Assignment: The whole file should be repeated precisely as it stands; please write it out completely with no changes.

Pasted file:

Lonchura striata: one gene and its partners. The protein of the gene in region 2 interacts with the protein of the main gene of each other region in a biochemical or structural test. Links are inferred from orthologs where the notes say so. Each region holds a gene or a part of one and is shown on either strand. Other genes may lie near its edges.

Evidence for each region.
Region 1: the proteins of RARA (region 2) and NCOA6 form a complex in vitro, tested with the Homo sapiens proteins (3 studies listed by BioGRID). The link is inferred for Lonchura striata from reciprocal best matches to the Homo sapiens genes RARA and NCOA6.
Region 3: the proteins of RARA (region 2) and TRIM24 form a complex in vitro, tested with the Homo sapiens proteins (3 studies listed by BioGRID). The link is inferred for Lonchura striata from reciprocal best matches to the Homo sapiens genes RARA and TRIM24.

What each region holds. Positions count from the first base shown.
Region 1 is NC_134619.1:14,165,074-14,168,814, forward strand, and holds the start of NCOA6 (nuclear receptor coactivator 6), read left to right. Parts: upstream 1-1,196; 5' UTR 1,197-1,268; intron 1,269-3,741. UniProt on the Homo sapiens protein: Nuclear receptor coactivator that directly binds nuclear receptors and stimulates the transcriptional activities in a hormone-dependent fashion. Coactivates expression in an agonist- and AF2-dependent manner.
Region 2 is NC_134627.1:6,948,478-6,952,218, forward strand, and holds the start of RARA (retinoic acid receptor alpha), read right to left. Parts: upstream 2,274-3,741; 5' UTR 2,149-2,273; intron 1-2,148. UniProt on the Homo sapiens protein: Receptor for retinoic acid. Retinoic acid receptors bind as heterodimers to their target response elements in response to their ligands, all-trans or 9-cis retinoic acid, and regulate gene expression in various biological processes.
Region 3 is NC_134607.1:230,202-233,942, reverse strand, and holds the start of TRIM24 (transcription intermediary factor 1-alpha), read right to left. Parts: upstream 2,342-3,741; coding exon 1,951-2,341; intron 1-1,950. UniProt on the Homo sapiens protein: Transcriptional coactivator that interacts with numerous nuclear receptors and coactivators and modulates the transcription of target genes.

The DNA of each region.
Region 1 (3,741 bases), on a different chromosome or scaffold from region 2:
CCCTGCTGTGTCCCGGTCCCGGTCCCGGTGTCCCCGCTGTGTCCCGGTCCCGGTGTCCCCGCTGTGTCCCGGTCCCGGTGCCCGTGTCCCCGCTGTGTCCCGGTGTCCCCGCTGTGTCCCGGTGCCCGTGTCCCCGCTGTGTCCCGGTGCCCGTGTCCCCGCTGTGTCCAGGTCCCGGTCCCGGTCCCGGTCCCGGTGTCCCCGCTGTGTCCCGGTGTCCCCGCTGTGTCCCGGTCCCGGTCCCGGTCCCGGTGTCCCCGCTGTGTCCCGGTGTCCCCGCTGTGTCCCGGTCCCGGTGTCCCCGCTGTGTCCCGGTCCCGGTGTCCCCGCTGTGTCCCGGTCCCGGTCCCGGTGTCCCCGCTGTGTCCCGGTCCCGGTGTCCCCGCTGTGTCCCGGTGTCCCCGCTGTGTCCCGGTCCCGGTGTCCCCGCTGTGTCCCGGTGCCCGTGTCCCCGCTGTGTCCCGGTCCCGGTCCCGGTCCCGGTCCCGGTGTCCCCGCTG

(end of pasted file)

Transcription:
Lonchura striata: one gene and its partners. The protein of the gene in region 2 interacts with the protein of the main gene of each other region in a biochemical or structural test. Links are inferred from orthologs where the notes say so. Each region holds a gene or a part of one and is shown on either strand. Other genes may lie near its edges.

Evidence for each region.
Region 1: the proteins of RARA (region 2) and NCOA6 form a complex in vitro, tested with the Homo sapiens proteins (3 studies listed by BioGRID). The link is inferred for Lonchura striata from reciprocal best matches to the Homo sapiens genes RARA and NCOA6.
Region 3: the proteins of RARA (region 2) and TRIM24 form a complex in vitro, tested with the Homo sapiens proteins (3 studies listed by BioGRID). The link is inferred for Lonchura striata from reciprocal best matches to the Homo sapiens genes RARA and TRIM24.

What each region holds. Positions count from the first base shown.
Region 1 is NC_134619.1:14,165,074-14,168,814, forward strand, and holds the start of NCOA6 (nuclear receptor coactivator 6), read left to right. Parts: upstream 1-1,196; 5' UTR 1,197-1,268; intron 1,269-3,741. UniProt on the Homo sapiens protein: Nuclear receptor coactivator that directly binds nuclear receptors and stimulates the transcriptional activities in a hormone-dependent fashion. Coactivates expression in an agonist- and AF2-dependent manner.
Region 2 is NC_134627.1:6,948,478-6,952,218, forward strand, and holds the start of RARA (retinoic acid receptor alpha), read right to left. Parts: upstream 2,274-3,741; 5' UTR 2,149-2,273; intron 1-2,148. UniProt on the Homo sapiens protein: Receptor for retinoic acid. Retinoic acid receptors bind as heterodimers to their target response elements in response to their ligands, all-trans or 9-cis retinoic acid, and regulate gene expression in various biological processes.
Region 3 is NC_134607.1:230,202-233,942, reverse strand, and holds the start of TRIM24 (transcription intermediary factor 1-alpha), read right to left. Parts: upstream 2,342-3,741; coding exon 1,951-2,341; intron 1-1,950. UniProt on the Homo sapiens protein: Transcriptional coactivator that interacts with numerous nuclear receptors and coactivators and modulates the transcription of target genes.

The DNA of each region.
Region 1 (3,741 bases), on a different chromosome or scaffold from region 2:
CCCTGCTGTGTCCCGGTCCCGGTCCCGGTGTCCCCGCTGTGTCCCGGTCCCGGTGTCCCCGCTGTGTCCCGGTCCCGGTGCCCGTGTCCCCGCTGTGTCCCGGTGTCCCCGCTGTGTCCCGGTGCCCGTGTCCCCGCTGTGTCCCGGTGCCCGTGTCCCCGCTGTGTCCAGGTCCCGGTCCCGGTCCCGGTCCCGGTGTCCCCGCTGTGTCCCGGTGTCCCCGCTGTGTCCCGGTCCCGGTCCCGGTCCCGGTGTCCCCGCTGTGTCCCGGTGTCCCCGCTGTGTCCCGGTCCCGGTGTCCCCGCTGTGTCCCGGTCCCGGTGTCCCCGCTGTGTCCCGGTCCCGGTCCCGGTGTCCCCGCTGTGTCCCGGTCCCGGTGTCCCCGCTGTGTCCCGGTGTCCCCGCTGTGTCCCGGTCCCGGTGTCCCCGCTGTGTCCCGGTGCCCGTGTCCCCGCTGTGTCCCGGTCCCGGTCCCGGTCCCGGTCCCGGTGTCCCCGCTG